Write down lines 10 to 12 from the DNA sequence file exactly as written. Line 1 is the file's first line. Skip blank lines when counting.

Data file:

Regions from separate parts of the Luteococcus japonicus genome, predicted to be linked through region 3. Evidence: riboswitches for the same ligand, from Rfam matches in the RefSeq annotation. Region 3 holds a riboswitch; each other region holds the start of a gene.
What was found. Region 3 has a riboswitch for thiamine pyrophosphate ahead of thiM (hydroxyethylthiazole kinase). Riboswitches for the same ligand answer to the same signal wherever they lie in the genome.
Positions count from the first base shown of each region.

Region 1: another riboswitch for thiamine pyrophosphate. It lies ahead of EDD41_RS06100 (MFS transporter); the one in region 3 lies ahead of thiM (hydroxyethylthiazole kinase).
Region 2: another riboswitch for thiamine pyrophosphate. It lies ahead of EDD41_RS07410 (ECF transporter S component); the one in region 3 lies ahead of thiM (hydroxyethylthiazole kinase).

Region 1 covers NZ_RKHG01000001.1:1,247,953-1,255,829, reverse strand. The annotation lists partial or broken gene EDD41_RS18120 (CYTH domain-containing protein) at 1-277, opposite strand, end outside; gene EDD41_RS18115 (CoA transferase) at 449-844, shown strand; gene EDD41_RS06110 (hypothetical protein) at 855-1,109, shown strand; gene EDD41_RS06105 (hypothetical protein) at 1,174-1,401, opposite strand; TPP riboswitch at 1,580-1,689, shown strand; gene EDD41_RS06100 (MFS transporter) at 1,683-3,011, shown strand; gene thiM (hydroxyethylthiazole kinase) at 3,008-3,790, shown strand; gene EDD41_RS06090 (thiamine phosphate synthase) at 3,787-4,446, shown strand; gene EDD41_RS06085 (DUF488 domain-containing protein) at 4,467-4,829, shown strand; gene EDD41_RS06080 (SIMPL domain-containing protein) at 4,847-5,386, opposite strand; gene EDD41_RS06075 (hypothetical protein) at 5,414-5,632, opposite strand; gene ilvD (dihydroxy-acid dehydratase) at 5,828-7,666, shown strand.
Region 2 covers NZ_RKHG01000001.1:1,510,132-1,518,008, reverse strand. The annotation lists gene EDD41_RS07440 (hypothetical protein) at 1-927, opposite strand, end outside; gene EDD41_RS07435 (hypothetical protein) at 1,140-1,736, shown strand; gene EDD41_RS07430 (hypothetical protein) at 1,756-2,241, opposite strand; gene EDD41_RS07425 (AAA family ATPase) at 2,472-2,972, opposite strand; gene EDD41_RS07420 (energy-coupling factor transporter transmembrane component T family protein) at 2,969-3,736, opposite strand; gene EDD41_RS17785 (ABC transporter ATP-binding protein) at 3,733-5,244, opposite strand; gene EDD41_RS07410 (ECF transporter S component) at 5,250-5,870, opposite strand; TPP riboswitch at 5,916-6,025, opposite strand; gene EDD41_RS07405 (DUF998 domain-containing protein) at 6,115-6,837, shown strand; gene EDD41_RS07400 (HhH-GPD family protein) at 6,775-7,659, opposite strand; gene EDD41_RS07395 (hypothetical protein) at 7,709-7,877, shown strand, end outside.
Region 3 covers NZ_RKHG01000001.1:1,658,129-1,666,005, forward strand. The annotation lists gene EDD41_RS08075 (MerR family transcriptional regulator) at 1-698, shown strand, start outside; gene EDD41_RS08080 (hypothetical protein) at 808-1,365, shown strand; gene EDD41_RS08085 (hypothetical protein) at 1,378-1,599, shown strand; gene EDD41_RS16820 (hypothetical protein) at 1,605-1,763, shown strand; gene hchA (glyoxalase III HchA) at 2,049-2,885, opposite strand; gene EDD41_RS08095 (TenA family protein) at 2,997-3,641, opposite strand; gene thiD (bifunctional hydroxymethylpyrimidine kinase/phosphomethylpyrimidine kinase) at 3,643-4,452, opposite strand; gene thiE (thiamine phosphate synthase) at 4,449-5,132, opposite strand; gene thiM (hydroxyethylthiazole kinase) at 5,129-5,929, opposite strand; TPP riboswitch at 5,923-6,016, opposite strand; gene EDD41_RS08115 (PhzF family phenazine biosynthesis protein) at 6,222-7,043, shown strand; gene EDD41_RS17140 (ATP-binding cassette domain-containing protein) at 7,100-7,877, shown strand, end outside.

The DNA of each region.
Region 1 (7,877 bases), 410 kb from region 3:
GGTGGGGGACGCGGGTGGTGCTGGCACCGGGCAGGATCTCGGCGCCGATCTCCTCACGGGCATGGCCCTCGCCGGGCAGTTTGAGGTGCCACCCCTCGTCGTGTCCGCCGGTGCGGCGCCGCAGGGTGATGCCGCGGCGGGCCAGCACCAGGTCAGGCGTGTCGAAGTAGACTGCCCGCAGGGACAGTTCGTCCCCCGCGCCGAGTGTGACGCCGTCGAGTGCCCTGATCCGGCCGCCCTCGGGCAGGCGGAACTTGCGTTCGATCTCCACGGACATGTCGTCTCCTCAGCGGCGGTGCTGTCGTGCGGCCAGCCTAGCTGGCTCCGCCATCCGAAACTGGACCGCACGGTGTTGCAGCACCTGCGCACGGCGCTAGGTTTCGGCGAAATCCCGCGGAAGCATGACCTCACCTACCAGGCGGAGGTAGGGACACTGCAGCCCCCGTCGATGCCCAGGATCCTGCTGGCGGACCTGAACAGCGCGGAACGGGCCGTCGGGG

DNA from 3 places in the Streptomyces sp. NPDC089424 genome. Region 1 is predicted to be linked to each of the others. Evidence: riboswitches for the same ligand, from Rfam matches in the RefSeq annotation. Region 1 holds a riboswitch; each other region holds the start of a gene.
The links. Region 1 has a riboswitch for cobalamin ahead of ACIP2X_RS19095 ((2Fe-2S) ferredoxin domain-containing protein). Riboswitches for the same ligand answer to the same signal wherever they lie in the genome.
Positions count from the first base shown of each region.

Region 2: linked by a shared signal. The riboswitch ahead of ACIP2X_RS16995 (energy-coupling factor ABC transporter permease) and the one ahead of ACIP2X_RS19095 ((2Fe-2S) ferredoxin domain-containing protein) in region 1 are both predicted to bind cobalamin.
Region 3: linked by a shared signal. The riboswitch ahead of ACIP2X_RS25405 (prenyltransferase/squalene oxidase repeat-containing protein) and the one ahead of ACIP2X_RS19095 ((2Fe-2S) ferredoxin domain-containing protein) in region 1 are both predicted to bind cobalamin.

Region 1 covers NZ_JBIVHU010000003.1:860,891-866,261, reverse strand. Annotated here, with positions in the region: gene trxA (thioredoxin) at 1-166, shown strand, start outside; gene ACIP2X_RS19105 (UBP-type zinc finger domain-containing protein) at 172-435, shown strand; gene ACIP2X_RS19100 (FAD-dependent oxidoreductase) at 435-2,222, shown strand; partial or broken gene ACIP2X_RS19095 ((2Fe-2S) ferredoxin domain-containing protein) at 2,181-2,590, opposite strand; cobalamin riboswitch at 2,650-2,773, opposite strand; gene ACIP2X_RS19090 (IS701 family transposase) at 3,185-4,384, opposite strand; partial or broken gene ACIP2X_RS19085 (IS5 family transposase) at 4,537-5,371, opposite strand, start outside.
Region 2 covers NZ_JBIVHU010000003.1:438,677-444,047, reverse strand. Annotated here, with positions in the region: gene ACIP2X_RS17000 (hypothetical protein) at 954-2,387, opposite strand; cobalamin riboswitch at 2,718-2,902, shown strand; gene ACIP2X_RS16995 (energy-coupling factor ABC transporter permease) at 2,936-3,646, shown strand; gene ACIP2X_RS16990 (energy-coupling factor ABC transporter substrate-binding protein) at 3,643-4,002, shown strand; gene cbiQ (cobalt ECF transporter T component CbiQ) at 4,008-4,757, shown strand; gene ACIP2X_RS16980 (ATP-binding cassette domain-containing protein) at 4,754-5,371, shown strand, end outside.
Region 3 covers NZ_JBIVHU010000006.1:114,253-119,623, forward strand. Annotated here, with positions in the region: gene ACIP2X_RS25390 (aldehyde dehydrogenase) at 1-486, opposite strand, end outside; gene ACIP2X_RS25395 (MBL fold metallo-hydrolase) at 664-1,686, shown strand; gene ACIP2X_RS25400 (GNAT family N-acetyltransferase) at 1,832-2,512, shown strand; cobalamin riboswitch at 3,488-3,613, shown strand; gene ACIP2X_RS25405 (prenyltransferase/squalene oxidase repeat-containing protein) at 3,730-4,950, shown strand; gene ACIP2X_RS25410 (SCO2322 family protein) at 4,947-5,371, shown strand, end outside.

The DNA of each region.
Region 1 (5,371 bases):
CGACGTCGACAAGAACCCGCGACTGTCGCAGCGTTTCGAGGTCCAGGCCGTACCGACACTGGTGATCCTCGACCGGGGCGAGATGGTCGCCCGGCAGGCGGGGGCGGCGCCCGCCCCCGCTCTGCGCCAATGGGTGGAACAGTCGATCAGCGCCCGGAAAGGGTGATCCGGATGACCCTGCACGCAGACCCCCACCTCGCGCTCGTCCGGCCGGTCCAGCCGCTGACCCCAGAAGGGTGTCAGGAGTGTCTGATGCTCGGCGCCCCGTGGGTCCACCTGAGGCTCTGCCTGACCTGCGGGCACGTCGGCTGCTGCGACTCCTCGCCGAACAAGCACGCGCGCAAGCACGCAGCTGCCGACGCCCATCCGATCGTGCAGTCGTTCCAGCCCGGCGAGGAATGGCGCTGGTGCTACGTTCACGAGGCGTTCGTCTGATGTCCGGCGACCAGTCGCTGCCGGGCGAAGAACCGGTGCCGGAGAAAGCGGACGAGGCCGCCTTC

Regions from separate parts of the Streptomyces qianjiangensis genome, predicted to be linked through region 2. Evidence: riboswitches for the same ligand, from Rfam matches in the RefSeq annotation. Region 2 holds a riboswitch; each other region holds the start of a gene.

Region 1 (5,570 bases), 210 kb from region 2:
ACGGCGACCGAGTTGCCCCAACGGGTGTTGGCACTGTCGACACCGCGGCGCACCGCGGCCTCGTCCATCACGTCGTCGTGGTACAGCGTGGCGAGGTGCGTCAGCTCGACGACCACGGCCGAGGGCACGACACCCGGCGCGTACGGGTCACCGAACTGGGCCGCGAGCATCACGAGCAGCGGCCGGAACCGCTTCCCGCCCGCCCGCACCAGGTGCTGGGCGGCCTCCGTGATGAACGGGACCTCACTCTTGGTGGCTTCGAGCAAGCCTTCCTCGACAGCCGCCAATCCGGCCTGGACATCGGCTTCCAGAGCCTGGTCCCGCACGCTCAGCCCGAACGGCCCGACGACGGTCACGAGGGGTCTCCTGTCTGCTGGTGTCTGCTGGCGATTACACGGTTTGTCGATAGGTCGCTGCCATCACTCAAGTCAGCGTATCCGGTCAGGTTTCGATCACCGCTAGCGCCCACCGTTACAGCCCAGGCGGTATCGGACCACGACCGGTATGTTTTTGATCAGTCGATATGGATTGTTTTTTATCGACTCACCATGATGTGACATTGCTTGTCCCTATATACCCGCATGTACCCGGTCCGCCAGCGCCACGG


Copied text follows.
Region 1 (7,877 bases), 410 kb from region 3:
GGTGGGGGACGCGGGTGGTGCTGGCACCGGGCAGGATCTCGGCGCCGATCTCCTCACGGGCATGGCCCTCGCCGGGCAGTTTGAGGTGCCACCCCTCGTCGTGTCCGCCGGTGCGGCGCCGCAGGGTGATGCCGCGGCGGGCCAGCACCAGGTCAGGCGTGTCGAAGTAGACTGCCCGCAGGGACAGTTCGTCCCCCGCGCCGAGTGTGACGCCGTCGAGTGCCCTGATCCGGCCGCCCTCGGGCAGGCGGAACTTGCGTTCGATCTCCACGGACATGTCGTCTCCTCAGCGGCGGTGCTGTCGTGCGGCCAGCCTAGCTGGCTCCGCCATCCGAAACTGGACCGCACGGTGTTGCAGCACCTGCGCACGGCGCTAGGTTTCGGCGAAATCCCGCGGAAGCATGACCTCACCTACCAGGCGGAGGTAGGGACACTGCAGCCCCCGTCGATGCCCAGGATCCTGCTGGCGGACCTGAACAGCGCGGAACGGGCCGTCGGGG

DNA from 3 places in the Streptomyces sp. NPDC089424 genome. Region 1 is predicted to be linked to each of the others. Evidence: riboswitches for the same ligand, from Rfam matches in the RefSeq annotation. Region 1 holds a riboswitch; each other region holds the start of a gene.